This post is targeted at a Level 3 student.
After having learned about rational numbers and irrational numbers, which form the set of real numbers, the next extension that students see will be the complex numbers. This arises naturally when we’re looking to solve a quadratic equation. We know that the solutions to are . What are the solutions to ?
is often used to denote the imaginary unit, which satisfies the equation . If so, and will be the roots to the equation . With this symbol, we can extend the real numbers to obtain the set of complex numbers, which are of the form , where and are real numbers.
Let’s see how the usual arithmetic operations work:
1) Addition: .
2) Subtraction: .
3) Multiplication: .
Division becomes slightly tricky, because we only know how to divide by a real number. Rewriting as isn’t very helpful. If only we could make the denominator a real number … To do so, we introduce the idea of a conjugate:
We have , using our nifty multiplication formula. This gives us a real non-negative value. Now, we introduce the idea of a Norm and absolute value:
With this, we have the following:
4) Division: If is non-zero, then .
In an upcoming post, we will study the Polar Form of complex numbers.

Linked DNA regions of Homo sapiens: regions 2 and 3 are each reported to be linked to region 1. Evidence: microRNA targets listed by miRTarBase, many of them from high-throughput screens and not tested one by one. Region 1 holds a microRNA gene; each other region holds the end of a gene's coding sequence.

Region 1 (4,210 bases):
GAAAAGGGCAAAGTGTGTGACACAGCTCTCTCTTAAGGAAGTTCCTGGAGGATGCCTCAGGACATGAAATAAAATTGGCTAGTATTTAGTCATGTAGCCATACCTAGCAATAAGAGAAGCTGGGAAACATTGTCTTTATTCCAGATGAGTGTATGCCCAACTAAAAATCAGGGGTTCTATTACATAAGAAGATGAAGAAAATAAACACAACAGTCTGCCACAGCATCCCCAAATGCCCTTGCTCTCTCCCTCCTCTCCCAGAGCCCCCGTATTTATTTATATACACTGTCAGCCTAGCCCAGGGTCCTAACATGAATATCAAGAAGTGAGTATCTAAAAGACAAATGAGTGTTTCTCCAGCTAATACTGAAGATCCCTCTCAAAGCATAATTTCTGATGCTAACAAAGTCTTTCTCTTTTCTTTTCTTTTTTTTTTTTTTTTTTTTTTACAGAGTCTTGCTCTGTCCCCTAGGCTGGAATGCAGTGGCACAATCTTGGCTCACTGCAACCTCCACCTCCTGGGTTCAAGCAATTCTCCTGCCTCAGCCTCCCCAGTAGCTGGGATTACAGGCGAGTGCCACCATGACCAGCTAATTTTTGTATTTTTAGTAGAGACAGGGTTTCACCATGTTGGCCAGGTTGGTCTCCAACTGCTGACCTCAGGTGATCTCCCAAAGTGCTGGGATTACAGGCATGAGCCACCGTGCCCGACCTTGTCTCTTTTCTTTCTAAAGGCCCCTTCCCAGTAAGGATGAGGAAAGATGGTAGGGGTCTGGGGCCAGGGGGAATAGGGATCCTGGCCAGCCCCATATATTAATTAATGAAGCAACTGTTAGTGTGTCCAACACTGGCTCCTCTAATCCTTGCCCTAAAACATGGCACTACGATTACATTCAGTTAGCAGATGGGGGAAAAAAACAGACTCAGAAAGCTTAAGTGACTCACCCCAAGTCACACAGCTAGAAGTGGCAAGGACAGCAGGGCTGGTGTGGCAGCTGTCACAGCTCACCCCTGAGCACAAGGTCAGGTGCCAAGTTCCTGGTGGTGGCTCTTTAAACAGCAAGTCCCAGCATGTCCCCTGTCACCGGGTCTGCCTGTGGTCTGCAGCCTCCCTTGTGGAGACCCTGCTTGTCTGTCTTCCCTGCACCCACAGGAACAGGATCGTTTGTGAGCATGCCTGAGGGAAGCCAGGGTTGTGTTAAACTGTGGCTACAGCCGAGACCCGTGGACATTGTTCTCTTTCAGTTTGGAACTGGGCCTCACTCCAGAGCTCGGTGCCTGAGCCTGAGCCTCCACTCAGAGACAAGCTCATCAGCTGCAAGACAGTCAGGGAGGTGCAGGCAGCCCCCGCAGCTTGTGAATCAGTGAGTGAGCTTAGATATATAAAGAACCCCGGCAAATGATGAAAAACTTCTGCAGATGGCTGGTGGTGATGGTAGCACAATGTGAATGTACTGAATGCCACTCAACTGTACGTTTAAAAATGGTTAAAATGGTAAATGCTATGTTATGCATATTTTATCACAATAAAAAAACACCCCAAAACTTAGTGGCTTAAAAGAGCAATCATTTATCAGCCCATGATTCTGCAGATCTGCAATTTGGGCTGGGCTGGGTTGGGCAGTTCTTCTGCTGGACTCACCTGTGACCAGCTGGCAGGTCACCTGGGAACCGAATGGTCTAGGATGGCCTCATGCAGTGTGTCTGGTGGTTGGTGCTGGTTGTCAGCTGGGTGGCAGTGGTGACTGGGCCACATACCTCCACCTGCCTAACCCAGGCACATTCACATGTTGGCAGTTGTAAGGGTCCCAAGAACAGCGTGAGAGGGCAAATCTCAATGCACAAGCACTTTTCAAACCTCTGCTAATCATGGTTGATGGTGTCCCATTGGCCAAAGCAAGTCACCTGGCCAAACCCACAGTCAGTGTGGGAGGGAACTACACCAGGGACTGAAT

1. If and are real numbers such that , then and .
Corollary: This allows us to compare coefficients of real and imaginary parts. In particular, if , then we must have .
2. With real numbers, we are familiar with the concept of reciprocals. For example, 2 and are reciprocals of each other because . What is the reciprocal of a non-zero complex number ?
3. Verify that conjugation distributes over multiplication and division. Specifically, show that and .
Let then, whileHence they are the same.As for the division, let’s use the language of norm and conjugates that we’ve learned. You can also do this using as above.
You should easily verify that conjugation distributes over addition and subtraction.
1. Determine the 4 roots of the equation , and find their real and imaginary parts.
2. Verify that the norm distributes over multiplication and division. Specifically, show that and that . Give examples to show that the norm does NOT distribute over addition and subtraction.
3. If , what is ?
Hint: There is no need to determine the exact values of and .
4. Determine the square root of .
Note: We can show that the square root of is equal to . Currently, our only way to show this is through brute force multiplication. We will be learning how to approach this problem otherwise.